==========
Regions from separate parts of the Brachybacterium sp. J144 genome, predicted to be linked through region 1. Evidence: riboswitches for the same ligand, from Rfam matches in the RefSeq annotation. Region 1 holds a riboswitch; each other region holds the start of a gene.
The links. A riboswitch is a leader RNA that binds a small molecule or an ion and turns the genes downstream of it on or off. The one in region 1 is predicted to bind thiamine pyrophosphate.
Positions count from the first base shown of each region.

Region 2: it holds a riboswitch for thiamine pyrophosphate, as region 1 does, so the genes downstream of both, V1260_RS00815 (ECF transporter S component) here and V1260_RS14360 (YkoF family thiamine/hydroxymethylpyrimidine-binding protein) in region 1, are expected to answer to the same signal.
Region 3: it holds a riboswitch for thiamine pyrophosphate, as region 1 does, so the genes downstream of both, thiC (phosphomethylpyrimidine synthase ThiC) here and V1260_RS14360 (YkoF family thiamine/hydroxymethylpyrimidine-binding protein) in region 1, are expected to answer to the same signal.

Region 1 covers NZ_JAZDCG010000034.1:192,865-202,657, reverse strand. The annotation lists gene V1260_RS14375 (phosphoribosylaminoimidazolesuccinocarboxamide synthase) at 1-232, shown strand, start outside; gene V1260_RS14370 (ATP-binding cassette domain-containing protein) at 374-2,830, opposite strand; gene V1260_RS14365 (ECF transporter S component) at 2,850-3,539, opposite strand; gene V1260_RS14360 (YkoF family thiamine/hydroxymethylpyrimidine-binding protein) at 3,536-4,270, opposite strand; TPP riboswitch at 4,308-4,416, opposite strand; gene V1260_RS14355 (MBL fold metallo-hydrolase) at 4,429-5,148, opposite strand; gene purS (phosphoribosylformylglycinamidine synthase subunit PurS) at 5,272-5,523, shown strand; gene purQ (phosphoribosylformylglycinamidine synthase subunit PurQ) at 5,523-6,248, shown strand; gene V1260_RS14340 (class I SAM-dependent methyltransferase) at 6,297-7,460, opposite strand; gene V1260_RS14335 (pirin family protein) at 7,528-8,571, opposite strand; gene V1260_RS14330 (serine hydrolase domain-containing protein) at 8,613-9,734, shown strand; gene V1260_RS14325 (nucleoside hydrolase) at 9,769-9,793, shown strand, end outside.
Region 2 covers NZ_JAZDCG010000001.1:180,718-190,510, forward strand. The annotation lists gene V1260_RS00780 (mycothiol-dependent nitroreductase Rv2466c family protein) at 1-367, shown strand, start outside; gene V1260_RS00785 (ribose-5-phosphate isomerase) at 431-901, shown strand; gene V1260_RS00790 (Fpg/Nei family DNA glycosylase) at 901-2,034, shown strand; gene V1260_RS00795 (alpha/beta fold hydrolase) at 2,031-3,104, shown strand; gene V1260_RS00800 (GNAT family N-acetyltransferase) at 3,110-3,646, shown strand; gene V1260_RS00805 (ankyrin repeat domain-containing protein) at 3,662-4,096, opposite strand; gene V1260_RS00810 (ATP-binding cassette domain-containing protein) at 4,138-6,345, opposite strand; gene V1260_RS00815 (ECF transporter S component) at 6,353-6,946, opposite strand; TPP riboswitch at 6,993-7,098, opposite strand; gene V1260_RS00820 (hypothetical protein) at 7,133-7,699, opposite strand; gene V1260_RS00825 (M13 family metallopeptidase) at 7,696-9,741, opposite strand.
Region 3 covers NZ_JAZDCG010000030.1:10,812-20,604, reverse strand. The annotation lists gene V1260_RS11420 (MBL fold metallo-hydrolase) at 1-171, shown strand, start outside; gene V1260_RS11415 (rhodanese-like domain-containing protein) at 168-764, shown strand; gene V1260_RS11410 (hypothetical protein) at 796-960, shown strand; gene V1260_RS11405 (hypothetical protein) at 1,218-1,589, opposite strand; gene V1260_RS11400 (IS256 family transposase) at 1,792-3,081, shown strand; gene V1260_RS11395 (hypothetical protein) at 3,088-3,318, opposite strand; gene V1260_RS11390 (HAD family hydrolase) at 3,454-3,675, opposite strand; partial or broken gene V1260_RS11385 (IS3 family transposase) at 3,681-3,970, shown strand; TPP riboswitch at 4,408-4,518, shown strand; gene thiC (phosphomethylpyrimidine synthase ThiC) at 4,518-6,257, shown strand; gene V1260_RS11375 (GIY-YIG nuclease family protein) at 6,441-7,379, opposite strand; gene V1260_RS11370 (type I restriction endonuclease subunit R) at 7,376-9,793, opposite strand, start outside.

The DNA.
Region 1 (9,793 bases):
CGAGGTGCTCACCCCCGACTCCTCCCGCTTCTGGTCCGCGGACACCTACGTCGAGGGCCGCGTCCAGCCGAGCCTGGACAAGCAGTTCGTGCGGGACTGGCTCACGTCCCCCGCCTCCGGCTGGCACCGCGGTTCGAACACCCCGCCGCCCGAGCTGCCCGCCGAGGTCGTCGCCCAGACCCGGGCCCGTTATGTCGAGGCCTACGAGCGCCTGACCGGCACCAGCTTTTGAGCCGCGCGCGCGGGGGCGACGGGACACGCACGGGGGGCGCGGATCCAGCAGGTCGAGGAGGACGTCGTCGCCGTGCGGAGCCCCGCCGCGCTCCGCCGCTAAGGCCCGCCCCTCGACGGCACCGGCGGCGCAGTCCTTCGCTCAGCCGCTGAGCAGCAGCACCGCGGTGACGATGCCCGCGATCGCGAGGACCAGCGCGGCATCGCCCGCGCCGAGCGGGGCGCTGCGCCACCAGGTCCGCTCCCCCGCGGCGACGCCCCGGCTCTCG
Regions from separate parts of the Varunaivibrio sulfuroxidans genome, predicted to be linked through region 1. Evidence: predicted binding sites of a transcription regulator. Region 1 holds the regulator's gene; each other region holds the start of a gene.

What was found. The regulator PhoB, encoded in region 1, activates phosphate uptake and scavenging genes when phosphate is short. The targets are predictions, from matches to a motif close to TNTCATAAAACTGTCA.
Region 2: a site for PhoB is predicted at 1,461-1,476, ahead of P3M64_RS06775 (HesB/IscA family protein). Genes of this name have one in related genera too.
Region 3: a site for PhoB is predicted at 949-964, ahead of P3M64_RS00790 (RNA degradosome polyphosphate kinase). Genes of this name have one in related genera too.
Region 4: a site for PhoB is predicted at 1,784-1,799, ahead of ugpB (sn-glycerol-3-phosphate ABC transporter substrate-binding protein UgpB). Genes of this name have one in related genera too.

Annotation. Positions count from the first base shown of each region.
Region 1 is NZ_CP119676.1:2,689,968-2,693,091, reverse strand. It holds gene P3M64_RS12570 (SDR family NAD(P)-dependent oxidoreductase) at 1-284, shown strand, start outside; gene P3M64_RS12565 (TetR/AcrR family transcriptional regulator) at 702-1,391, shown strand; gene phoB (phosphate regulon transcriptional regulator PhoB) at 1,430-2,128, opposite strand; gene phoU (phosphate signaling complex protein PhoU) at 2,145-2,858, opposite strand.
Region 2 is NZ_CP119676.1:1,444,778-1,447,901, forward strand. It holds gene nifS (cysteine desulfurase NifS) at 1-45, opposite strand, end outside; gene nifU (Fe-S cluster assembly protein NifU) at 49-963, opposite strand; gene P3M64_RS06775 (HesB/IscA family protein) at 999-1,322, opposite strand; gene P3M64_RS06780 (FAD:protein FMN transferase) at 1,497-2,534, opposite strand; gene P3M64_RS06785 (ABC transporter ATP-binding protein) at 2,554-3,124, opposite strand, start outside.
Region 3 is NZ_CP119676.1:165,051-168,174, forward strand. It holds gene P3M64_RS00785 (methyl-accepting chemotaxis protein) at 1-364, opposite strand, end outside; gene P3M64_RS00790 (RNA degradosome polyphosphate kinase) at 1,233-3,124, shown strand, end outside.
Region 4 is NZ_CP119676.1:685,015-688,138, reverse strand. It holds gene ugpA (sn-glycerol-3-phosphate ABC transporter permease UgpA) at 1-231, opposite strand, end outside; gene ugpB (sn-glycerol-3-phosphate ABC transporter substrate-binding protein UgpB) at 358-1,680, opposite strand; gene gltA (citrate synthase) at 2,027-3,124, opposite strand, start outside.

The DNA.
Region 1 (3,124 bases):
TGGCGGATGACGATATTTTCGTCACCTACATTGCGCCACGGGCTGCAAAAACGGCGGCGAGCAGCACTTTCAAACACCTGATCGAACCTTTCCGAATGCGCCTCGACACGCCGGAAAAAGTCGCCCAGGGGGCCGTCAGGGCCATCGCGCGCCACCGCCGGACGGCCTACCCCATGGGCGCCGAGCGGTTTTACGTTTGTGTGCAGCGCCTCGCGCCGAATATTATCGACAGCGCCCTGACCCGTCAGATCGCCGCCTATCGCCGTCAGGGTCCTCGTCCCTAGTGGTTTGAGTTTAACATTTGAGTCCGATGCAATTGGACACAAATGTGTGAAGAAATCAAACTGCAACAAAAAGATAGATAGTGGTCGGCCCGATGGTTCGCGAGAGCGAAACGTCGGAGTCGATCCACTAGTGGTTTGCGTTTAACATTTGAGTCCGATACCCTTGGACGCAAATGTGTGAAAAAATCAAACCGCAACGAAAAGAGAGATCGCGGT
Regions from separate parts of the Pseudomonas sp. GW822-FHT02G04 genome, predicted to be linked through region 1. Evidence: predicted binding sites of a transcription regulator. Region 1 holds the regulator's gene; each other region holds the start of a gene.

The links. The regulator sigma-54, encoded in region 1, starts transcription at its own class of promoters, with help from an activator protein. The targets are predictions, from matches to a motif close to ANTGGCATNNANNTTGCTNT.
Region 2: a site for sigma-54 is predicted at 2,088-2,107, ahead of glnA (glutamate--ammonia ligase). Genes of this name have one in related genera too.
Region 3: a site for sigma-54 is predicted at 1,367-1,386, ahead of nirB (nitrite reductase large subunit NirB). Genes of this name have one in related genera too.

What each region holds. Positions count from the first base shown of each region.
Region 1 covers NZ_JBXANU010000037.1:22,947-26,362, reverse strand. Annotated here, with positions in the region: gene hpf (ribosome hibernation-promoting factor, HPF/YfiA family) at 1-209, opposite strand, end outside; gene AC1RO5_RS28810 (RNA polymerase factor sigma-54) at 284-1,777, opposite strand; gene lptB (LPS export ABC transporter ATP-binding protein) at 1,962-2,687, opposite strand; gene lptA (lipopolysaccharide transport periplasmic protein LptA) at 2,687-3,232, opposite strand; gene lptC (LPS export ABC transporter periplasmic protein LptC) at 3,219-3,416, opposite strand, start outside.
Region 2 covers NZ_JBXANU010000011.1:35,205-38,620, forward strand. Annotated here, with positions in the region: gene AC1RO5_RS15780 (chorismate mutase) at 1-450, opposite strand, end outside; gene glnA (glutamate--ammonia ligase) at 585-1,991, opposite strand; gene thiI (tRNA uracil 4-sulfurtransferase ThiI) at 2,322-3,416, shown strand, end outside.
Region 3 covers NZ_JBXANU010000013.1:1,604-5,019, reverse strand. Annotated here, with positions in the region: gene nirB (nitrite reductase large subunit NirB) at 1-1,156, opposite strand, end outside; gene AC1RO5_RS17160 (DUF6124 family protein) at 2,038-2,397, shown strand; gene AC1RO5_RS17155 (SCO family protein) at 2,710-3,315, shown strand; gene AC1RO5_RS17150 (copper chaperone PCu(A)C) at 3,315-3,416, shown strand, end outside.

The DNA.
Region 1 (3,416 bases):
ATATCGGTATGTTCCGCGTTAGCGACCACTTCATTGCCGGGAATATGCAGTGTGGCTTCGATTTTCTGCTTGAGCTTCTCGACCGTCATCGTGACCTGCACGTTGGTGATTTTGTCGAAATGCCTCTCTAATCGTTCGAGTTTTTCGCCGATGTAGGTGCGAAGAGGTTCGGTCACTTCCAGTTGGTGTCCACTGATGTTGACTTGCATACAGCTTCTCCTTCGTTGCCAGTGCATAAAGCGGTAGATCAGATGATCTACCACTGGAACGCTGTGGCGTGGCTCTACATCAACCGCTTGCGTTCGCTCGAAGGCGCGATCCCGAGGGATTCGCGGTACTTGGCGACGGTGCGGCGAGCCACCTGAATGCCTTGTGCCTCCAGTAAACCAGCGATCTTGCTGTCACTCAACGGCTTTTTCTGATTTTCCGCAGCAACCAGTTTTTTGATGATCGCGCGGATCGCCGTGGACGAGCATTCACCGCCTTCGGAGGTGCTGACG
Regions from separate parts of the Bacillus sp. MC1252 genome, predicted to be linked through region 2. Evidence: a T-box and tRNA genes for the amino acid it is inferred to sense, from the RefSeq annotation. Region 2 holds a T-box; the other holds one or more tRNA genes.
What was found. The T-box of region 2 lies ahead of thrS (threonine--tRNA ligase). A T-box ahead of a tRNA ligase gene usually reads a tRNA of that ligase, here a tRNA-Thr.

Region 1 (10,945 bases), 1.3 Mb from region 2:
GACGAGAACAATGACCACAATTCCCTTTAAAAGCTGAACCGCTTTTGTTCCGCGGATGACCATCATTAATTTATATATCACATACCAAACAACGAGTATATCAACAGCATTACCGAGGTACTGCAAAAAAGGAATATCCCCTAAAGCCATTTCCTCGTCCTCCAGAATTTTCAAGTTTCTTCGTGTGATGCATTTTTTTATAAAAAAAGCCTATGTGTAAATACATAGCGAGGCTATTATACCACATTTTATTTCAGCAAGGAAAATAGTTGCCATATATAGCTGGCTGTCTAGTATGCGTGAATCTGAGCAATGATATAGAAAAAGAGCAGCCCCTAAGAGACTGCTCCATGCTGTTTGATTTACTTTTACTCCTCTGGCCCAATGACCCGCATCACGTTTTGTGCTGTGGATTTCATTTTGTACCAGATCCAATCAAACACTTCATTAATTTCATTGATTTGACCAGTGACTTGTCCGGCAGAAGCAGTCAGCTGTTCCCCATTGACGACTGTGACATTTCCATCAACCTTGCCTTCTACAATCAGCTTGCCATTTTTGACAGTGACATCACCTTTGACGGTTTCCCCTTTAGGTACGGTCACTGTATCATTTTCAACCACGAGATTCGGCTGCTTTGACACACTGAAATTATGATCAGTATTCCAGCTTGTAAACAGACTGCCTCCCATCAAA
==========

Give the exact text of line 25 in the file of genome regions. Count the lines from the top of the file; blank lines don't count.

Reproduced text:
Regions from separate parts of the Pseudomonas sp. GW822-FHT02G04 genome, predicted to be linked through region 1. Evidence: predicted binding sites of a transcription regulator. Region 1 holds the regulator's gene; each other region holds the start of a gene.